Change is difficult, but no more difficult than remaining in a situation that is harmful to your health and financially unsustainable for our society. In the end, lifestyle changes are a worthwhile goal and one of the most important changes you can make in your life.
So what should your goals be?
- Your diet is linked to your risk of developing cancer, heart disease and stroke, diabetes, high blood pressure and obesity.
- You need to eat at least 5 servings of fruits and vegetable per day, avoid soda drinks and trans fats.
- Reduce your consumption of refined food products as much as you can.
- Smoking remains the leading preventable cause of premature death in Canada.
- Do not smoke; if you smoke make every attempt to quit.
- Excessive alcohol consumption is linked to over 60 chronic and acute conditions such as cancer, heart disease and stroke and gastrointestinal disease.
- Limit your alcohol consumption to no more than 2 drinks per 3 hours and no more than 10 drinks per week if you are a women and 15 per week for men.
- Inactivity impacts both your physical and mental well-being and is the number one risk factor for obesity
- Aim for a minimum of 150 minutes of moderate to vigorous activity per week and muscle strengthening activities twice a week.
- Obesity is linked to heart disease, diabetes, cancer and arthritis. Over the last 25 years the prevalence of obesity has double in Canadian adults and triple in children.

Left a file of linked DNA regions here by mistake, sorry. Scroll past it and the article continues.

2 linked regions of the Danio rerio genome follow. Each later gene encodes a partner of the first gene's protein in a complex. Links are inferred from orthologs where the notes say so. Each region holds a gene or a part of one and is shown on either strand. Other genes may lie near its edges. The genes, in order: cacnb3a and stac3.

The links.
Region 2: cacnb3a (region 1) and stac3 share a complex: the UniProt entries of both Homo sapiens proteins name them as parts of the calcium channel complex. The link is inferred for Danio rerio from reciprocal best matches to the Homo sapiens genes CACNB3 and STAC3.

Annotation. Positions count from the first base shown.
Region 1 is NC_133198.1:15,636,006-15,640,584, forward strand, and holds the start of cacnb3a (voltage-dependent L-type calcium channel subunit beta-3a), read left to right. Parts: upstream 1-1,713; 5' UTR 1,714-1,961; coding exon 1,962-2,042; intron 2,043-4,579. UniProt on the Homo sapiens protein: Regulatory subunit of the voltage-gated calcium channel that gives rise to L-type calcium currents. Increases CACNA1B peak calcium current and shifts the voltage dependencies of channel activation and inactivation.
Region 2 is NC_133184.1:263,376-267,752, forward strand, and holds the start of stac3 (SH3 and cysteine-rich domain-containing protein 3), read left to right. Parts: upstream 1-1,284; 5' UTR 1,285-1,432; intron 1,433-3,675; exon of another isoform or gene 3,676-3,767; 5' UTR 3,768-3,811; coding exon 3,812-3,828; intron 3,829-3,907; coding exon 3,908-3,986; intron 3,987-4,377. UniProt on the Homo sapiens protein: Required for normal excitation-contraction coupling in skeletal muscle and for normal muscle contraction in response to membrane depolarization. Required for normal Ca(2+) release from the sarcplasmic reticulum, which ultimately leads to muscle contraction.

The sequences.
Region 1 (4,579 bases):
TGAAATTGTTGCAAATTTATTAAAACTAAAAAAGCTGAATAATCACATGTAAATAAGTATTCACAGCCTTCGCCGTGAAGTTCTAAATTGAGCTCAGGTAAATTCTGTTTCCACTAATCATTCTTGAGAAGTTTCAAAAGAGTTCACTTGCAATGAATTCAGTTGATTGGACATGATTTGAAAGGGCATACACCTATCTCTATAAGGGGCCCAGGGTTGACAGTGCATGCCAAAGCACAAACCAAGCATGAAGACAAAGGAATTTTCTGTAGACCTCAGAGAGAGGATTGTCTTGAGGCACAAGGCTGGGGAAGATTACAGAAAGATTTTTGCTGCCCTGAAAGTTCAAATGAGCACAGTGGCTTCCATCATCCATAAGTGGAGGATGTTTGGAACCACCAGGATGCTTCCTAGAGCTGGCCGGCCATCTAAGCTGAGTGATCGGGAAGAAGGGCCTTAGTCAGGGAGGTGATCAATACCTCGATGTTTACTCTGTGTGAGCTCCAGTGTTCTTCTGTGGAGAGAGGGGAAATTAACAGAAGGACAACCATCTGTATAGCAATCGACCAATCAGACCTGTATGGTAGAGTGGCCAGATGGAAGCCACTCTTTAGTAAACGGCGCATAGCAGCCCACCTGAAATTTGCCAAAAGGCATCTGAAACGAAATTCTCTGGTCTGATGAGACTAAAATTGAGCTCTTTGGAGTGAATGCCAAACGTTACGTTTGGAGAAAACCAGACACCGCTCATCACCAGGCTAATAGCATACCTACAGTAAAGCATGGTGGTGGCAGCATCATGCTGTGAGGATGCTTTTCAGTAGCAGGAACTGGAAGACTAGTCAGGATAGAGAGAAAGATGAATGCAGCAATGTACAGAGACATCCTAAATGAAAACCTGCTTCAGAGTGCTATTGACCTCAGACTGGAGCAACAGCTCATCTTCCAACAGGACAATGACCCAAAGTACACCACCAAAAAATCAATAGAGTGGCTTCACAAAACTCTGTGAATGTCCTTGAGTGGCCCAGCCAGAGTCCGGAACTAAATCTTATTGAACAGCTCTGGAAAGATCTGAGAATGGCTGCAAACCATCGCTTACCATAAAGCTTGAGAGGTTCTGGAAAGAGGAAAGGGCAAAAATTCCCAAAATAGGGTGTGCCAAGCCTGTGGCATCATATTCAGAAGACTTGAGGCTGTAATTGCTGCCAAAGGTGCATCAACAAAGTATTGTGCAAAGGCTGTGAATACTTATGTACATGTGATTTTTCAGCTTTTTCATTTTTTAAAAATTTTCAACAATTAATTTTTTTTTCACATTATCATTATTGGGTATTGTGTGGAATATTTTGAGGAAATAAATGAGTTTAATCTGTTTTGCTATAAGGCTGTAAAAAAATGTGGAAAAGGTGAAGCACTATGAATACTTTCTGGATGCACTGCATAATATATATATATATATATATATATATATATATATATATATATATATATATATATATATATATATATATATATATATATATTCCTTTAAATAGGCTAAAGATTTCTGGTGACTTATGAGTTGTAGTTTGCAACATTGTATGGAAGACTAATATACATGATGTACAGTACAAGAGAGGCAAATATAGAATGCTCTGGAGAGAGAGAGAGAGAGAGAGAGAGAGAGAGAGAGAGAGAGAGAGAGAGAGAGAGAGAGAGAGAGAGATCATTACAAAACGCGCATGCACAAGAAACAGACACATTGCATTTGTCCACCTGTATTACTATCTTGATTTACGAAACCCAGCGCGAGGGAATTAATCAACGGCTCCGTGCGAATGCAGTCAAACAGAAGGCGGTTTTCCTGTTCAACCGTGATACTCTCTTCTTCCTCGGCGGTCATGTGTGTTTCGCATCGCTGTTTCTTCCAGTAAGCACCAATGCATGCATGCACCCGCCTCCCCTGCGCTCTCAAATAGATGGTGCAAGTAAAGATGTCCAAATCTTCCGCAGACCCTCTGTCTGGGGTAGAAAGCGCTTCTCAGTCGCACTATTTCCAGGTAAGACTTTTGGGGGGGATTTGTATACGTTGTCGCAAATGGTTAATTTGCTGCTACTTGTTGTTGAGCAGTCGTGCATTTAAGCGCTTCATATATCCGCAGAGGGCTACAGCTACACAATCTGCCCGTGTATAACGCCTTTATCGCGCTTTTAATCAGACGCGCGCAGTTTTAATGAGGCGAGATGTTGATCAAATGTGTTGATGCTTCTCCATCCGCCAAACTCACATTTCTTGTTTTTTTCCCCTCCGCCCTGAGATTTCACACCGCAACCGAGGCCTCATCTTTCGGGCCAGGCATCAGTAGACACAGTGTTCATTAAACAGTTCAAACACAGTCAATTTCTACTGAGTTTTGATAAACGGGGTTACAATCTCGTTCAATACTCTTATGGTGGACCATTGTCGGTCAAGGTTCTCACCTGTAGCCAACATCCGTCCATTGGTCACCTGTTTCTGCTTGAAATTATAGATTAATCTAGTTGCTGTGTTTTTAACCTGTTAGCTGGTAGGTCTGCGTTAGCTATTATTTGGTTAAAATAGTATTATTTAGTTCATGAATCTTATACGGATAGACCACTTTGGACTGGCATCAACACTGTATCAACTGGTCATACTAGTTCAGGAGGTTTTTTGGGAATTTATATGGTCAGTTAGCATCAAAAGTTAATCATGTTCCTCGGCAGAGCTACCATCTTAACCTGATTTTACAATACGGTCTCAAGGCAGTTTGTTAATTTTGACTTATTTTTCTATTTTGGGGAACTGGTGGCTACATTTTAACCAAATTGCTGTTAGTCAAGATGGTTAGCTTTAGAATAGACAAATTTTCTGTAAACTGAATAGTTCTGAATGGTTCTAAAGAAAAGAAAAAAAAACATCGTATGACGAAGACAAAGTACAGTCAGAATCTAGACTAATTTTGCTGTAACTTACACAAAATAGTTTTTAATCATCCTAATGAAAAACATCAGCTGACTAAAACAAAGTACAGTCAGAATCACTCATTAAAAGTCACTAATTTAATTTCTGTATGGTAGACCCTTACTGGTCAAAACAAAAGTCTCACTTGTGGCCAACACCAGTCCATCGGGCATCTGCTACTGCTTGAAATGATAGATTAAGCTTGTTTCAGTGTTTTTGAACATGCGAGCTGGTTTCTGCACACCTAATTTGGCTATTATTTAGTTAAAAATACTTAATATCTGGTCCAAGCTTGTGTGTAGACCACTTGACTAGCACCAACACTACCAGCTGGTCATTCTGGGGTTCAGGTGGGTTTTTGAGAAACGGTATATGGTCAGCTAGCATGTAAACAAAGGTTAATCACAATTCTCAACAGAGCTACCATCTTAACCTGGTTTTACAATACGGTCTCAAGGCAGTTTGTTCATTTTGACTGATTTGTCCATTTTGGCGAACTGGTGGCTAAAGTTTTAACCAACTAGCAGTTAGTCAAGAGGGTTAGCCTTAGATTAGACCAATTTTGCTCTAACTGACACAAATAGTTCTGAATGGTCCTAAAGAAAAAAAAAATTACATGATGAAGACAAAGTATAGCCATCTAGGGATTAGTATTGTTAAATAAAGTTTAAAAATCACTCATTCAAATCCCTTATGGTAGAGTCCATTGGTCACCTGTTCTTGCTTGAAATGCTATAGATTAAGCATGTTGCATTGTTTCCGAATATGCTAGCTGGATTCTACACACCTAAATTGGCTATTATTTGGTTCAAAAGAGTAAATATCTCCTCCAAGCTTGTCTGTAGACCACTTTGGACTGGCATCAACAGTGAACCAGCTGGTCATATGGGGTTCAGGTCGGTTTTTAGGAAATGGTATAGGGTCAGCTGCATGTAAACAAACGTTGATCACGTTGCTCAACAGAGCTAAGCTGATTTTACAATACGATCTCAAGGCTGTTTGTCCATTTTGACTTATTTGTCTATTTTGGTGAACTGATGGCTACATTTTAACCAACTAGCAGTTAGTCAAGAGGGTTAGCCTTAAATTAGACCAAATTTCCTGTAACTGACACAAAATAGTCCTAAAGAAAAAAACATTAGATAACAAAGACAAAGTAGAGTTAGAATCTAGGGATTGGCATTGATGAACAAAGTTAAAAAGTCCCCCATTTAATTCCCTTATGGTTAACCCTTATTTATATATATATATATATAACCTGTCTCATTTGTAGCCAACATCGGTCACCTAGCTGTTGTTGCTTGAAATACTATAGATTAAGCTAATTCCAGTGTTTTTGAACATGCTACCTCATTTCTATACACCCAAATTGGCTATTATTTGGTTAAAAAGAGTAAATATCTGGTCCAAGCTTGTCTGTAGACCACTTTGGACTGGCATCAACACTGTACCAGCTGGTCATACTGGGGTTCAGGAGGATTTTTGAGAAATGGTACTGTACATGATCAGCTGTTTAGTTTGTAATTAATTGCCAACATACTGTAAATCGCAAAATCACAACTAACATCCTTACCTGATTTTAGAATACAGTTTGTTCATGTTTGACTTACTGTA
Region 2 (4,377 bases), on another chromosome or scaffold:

- Track your Body Mass Index; if you fall in the overweight or obese category pay extra attention to your diet and the amount of exercise you are getting.
If you need help in achieving these goals, seek professional advice. Depending on your area of greatest need, a naturopathic doctor, family physician or nutritionist.
Dr. Ludovic Brunel is an exceptional physician with strong clinical skills grounded in scientific knowledge. He has helped design and formulated several dietary supplements for some of the most advanced nutraceutical companies in Canada. Dr. Ludo has also helped develop and implement wellness strategies for corporations and businesses looking to improve the health and happiness of their employees.
[i] Mikkonen J, Raphael D. Social Determinants of Health: The Canadian Facts. May 2010.Toronto: York University School of Health Policy and Management.
[ii] Jacobs P et al. Chronic Diseases in Alberta: Cost of Treatment and Investment in Prevention. Institute of Health Economics Working Paper 04-09. National Library of Canada. 2004.
[iii] Alberta Health Services. The Cost of Obesity in Alberta Summary Report, January 2010. Research and Evaluation Unit.